Lithium batteries are a totally different animal, charging much faster, typically at what the charge source can put out.. They will continue to suck the maximum current from the available charge source until they are virtually at 100% charged. For a 200A lithium battery that can accept a 1C charge rate (lithium batteries are typically characterized by charge/discharge currents specified in terms of the battery capacity “C”. In this case C=200AH so 1C is 200A), that means it can take 200A. For longer life, charge rates should  be limited to 0.5C or lower but that still amounts to 100A per 200Ah battery. If you have a 600Ah bank, it can accept between 300 and 600A. Not many charge sources can provide currents like this. Whereas with LA batteries they become the charge limiting entity, with lithium batteries the charge sources become the limiting element. We will talk a little further on how this can impact your engine charging system.

  1. Physical orientation, fumes

Flooded LA batteries must be installed with the water ports facing upwards to prevent the electrolyte from running out of the battery. They also release hydrogen gas when charging in the absorb phase limiting where they can be mounted in a vessel.

Sealed Lead Acid (SLA) (Gel or AGM) can be mounted on their sides, however in the event of overcharging conditions the valves will release the battery over pressure gasses and should still not be mounted in living spaces.

LA batteries can experience thermal runaway whereby they start heating up, lowering their internal resistance, drawing more charge current, heating up further -  a vicious cycle that can end with the battery exploding.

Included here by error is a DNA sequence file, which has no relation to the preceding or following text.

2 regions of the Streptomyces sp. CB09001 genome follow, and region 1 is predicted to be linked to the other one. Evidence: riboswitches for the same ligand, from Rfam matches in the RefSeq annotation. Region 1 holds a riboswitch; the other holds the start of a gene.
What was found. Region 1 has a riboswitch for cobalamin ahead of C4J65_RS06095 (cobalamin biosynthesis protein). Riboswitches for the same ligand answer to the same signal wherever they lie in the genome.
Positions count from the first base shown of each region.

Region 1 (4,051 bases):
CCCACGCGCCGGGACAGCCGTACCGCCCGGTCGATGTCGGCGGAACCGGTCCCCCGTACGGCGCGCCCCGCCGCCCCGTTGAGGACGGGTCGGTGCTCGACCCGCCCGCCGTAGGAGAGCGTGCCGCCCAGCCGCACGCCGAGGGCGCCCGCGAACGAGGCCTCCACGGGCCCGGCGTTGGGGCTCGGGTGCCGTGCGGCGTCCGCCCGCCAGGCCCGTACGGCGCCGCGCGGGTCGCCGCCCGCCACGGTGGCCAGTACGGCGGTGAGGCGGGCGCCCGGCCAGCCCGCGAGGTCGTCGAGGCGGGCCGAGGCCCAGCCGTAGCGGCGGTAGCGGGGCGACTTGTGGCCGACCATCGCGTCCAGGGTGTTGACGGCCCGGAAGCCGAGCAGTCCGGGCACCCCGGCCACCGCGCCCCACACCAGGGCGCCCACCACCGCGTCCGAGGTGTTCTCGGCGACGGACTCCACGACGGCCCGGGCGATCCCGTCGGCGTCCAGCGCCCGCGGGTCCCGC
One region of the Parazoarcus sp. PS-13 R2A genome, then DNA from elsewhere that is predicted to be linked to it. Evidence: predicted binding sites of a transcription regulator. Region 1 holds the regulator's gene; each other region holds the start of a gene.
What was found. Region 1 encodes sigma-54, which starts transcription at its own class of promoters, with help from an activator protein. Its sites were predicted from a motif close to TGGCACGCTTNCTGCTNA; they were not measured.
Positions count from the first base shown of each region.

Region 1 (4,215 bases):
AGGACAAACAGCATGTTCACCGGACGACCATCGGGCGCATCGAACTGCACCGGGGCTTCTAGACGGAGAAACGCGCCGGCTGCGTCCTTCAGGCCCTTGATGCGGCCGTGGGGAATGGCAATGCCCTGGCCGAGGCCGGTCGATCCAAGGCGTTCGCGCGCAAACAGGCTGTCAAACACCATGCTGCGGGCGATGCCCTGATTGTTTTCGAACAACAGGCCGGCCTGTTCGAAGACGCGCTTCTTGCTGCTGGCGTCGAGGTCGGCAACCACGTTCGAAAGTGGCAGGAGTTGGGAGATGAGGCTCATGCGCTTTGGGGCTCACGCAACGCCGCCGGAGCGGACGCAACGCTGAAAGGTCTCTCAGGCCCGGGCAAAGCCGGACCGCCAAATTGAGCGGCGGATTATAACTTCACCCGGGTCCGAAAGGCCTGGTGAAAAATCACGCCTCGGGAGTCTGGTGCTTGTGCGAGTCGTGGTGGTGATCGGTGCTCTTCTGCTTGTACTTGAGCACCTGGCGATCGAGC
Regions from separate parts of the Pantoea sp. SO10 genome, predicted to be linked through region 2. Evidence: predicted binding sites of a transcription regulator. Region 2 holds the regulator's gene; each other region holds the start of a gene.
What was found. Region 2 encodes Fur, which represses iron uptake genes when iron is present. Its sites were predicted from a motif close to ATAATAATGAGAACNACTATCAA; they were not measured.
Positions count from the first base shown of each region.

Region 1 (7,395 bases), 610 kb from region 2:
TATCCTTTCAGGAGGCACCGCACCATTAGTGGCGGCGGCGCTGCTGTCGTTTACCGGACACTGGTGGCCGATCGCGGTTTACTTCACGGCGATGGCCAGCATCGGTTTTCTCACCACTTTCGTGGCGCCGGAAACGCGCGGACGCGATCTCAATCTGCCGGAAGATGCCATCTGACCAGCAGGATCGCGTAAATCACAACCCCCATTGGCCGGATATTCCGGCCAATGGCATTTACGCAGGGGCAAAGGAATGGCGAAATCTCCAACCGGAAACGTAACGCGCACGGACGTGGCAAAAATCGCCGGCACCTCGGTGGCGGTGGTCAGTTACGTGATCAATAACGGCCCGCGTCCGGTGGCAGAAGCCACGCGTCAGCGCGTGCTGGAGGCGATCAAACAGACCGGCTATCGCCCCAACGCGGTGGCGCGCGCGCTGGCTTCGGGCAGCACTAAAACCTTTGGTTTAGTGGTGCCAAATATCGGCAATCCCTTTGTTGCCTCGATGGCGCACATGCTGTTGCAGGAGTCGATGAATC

Lithium batteries have no constraints as to their physical mounting orientation and do not release gasses. They may swell under abnormal charging conditions but should not burst, explode or catch fire.

  1. Storage

LA batteries should be stored at 100% SOC. They will self discharge at a rate of 4-6% per month. Left in a partially discharged state they will start to sulfate ( a build up of hard lead sulphate crystals) and this process cannot be reversed during charging resulting in a gradual loss of battery capacity. In long periods of storage they need periodic charging.

Lithium batteries do not like to be kept at 100% SOC. Before storage they should be dropped to around 70% SOC. Lithiums too will self discharge, but only at 2-3% and do not suffer from sulfation. As long as they do not get completely discharged they will be good.

  1. Cost

When investigating lithium batteries for installation on a vessel, the first reaction is sticker shock. Yes lithium batteries are expensive. The good news is they are coming.
Lithium Battery Diagram

 

 

 

 

 

 

 

 

 

 

Next time, we take a look at the science behind lithium-ion technology.

Mike Wheatstone 

CYOB’s Boat Nerd, Mike Wheatstone, has enjoyed sailing since he was in his mid teens. He bought his first boat in 1980, a Shark. With the growing family’s 2-foot-itis saw upgrades to a Grampian 26, CS34 and finally a Hunter36. A retired electrical engineer, Mike and his wife spend summers on the Hunter (Dragonfyre) and winters in the Caribbean on their Leopard 43 cat (Peregrine).

Got a question or comment for Mike? Please send them along to This email address is being protected from spambots. You need JavaScript enabled to view it. and put “Nerd” in the subject line.